His three main hurdles:

1.) Finding a better process to manufacture high-grade steel

Lesson learned: Research and development are the keys to the next innovative breakthrough. Easy problems to answer don’t make anyone money (besider the pet rock and Flappy Bird). Hard problems to solve have the biggest payoff.

2.) Convincing railroads, construction companies, and consumers that steel was the next precedent in buildings

Lesson learned: Marketing your new idea and trying to sell it sometimes makes you feel like a mad man talking to yourself in the corner of an insane asylum. It takes much longer than you think to persuade consumers, even the early adopters, of this new view/idea. Patience and persistence prevail when you’ve done adequate research and development.

3.) Going in all in when you feel the market is “turning”

Lesson learned: Once you begin getting traction in the market, don’t be afraid to be aggressive with your spend, because it will be “now or never” to make your vision a reality.

Mind-F**k Friday – “Quantum Computing”


Computers as we know them today, ones that use processors, were being developed and slowly enhanced since the early 1900’s. Slowly, companies started commercializing machines, including the IBM’s first accounting systems, which were all punch-card based. All they could do was add, subtract, and print the results. From the ’30s to the late ’50s, this was by and large how computers were used. It was a means of doing work, but it never replaced workers. These computers were the size of rooms and required multiple workers to use the machine correctly and efficiently. Nowadays, all of that (and a little bit more), is in our pocket.

Early_SSA_accounting_operations

So what’s next after what we use today (machines driven by processors and how powerful they are)? The next level is “quantum computing”. I would recommend Googling it because it’s mind-blowing and hard to explain in a few paragraphs. So I’ll keep the explanation short to give some background, but will focus on how game-changing it will be.

Today, computers think in binary, either 1’s or 0’s (think of the Matrix). What a quantum computer can do is think  in 1’s, 0’s, or 1’s AND 0’s at any length. So instead of making one decision at a time (1 or 0), it can make potentially millions at a time. Making computers a million times faster than they are today. Kind of a mind-fuck, huh? To continue, in today’s computers, processors (think Intel) create the 1’s and 0’s via electrical impulse (think motherboards, wires, etc.). Quantum computing will send impulses through particles in the air.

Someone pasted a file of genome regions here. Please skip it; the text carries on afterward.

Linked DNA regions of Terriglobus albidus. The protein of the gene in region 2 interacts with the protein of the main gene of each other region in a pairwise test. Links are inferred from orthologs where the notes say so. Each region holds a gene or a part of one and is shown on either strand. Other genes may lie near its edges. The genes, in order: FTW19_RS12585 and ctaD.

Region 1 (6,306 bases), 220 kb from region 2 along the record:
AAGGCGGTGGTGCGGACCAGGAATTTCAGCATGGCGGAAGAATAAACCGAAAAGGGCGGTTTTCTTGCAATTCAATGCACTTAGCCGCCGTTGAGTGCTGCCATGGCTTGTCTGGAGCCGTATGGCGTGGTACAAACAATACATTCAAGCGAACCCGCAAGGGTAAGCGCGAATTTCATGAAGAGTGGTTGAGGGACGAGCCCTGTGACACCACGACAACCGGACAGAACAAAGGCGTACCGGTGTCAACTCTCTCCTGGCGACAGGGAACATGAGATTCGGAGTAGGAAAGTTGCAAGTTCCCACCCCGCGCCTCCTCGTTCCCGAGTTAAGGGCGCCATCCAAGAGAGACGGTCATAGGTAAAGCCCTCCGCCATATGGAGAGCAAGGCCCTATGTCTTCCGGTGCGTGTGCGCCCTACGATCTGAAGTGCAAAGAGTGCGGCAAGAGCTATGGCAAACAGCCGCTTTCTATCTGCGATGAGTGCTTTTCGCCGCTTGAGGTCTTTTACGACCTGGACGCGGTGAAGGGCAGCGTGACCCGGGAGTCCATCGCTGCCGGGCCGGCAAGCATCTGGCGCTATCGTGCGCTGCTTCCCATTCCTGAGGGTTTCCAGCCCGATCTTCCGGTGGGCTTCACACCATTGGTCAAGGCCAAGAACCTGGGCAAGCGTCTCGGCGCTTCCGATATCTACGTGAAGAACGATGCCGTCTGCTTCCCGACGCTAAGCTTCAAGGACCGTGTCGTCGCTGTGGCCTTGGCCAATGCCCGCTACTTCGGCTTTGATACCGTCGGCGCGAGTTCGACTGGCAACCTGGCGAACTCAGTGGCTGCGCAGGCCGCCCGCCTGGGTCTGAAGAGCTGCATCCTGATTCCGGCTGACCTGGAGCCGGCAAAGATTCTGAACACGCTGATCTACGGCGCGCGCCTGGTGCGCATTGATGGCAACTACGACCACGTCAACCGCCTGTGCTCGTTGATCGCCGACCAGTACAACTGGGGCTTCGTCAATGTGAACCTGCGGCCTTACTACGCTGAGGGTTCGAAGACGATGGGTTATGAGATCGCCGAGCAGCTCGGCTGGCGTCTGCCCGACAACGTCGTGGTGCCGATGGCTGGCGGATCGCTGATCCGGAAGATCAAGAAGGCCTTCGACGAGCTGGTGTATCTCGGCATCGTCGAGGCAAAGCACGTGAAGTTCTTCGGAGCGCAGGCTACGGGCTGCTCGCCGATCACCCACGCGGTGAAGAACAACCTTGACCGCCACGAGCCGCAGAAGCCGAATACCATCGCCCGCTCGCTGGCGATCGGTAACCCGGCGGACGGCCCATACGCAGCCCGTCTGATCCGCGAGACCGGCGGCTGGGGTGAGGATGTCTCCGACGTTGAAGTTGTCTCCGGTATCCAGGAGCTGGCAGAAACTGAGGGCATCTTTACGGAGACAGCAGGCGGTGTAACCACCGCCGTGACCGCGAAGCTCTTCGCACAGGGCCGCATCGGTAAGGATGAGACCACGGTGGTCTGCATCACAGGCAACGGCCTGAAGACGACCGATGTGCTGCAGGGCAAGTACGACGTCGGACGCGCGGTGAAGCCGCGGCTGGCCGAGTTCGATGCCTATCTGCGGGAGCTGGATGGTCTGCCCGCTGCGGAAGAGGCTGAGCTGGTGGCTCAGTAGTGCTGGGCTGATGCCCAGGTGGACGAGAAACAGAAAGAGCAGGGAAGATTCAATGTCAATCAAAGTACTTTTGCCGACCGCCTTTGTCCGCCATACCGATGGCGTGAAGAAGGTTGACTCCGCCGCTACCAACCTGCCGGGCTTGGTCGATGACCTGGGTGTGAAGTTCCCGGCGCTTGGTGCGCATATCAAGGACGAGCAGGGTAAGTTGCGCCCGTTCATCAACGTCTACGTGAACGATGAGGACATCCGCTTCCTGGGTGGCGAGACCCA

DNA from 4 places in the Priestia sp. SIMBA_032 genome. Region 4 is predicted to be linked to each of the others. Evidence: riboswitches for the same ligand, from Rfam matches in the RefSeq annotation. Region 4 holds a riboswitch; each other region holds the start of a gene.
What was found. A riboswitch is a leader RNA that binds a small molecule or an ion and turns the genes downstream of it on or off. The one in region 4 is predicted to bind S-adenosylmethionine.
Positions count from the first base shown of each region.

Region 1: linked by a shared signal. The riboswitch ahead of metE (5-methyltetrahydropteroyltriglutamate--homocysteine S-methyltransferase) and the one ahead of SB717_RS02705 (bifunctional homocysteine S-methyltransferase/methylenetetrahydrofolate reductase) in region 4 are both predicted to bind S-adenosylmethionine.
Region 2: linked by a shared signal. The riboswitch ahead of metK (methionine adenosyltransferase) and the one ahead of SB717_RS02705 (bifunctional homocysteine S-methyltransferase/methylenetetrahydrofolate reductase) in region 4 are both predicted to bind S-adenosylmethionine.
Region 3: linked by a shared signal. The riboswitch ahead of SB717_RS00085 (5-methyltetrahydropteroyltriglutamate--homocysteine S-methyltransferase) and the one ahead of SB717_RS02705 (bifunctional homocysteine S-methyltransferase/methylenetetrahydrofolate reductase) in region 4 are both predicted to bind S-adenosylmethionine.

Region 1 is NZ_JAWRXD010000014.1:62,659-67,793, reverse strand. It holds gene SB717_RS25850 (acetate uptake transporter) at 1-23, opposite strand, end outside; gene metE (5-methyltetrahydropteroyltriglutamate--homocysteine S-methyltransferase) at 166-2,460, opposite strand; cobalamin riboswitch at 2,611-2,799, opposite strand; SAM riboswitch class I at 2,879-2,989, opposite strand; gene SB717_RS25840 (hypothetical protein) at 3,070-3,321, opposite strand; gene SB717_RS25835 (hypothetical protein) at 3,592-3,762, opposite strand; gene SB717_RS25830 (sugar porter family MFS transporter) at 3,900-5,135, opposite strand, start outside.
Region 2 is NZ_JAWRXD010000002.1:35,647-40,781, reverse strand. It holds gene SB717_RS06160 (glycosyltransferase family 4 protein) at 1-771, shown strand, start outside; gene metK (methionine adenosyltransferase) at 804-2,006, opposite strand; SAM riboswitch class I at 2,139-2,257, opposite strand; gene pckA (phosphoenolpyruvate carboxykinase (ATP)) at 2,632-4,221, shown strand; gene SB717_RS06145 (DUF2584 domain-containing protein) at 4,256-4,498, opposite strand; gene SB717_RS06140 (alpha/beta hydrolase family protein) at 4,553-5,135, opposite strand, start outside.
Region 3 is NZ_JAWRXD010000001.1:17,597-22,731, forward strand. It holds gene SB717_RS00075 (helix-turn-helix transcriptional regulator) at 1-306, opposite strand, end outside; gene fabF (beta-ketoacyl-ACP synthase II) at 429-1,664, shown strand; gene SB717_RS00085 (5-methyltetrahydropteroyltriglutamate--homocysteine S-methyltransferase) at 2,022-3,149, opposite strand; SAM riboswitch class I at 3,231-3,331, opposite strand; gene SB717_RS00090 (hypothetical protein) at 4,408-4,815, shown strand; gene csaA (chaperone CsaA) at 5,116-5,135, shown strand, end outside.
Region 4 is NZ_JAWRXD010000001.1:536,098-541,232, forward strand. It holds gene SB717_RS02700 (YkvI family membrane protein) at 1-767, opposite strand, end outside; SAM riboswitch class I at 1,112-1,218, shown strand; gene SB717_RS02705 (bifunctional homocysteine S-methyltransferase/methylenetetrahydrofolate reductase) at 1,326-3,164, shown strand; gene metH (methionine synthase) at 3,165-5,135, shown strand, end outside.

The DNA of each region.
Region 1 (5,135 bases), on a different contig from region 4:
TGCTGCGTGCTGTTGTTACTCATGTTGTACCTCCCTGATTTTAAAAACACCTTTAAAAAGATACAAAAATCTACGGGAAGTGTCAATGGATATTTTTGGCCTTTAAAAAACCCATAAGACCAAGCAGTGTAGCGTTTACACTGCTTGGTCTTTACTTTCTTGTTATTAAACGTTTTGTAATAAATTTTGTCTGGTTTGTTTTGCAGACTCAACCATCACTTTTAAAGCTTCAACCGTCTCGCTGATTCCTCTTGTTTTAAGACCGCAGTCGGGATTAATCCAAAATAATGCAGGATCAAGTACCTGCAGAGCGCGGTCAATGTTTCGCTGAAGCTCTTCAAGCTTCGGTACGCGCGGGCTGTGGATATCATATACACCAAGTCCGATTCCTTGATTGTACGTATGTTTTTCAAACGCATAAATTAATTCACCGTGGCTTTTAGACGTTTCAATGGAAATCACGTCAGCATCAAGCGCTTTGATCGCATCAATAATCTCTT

Now, just like the computer that we know today took a good 50 years to develop, the quantum computer will take the same amount of time to get to the consumer. But businesses are doing initial testing (particularly Google). What they’re using it for today is machine-learning. For example, Google is trying to build a self-driving car; within in this car are programs that need to be taught the rules of the road, what a red-light looks like, etc. etc. For a computer program to get the answer correct 100% of the time takes a lot of computing power to identify unique situations, environments, etc. A quantum computer could figure it out in seconds, then Google can put that more accurate algorithm/program in your self-driving car’s arsenal.

P.S. – A company producing these today are D-Wave Systems if you’re interested.

Selling Your Data Could Be the Next Source of Income


Between the NSA, Google, and advertisers in general, the amount of your data that you give away for free is astounding. Everyone seems to be mining your data nowadays, but why aren’t you getting paid for it. (Technically you sign away your “rights” to some of your data by signing any “Terms of Service” agreement”)

I’ve always envisioned a better way to locally store all information from your interaction on a computer, instead of making that data really only accessible to services (sometimes malicious). These services take your data to try to better understand you, or people in your demographic. But if they really want to know what sites I visit, what I click on, where I look on my screen, etc., you’d ultimately have to store that information locally. Then, you could go to an “exchange”, where advertisers, etc. “bid” on your data. For example, say they’re trying to better understand 25-year-old males. My information would come up, and they could pay me $XX to know everything I’ve clicked, visited, etc. in a certain time frame.

Well, that wait might be over to start selling that data of yours. Thanks to Datacoup (https://datacoup.com/). With Datacoup, you essentially select which data you want to share (ranging from all types of social media to your checking account).  As I mentioned before, this data is worth millions, if not billions, of dollars to brands, advertisers, and data brokers. They’ll pay for access to the information that you care to share. Of course, what Datacoup is doing initially is strictly creating a better “marketplace” or “exchange” for this information. I think their next step should be some type of in-browser app that stores much of this data. Because today, if you think about it, these brands, advertisers, etc., can continue go through their traditional means of collecting your data (cookies, plug-ins, etc.). But until then, I think Datacoup has set a standard going forward for corporations to get to know more about a particular audience, instead of creating “back-doors” to access your data.

You could always “opt-out” of services that are usually inherent to programs, specifically your  web browser, by going here http://www.stopdatamining.me/.

Barring I don’t pick a perfect bracket and win  a $1 billion, this could be a nice second little income.

PS – This video of a guy who sold his data on Kickstarter, and makes some great points about selling your data and some metrics for context.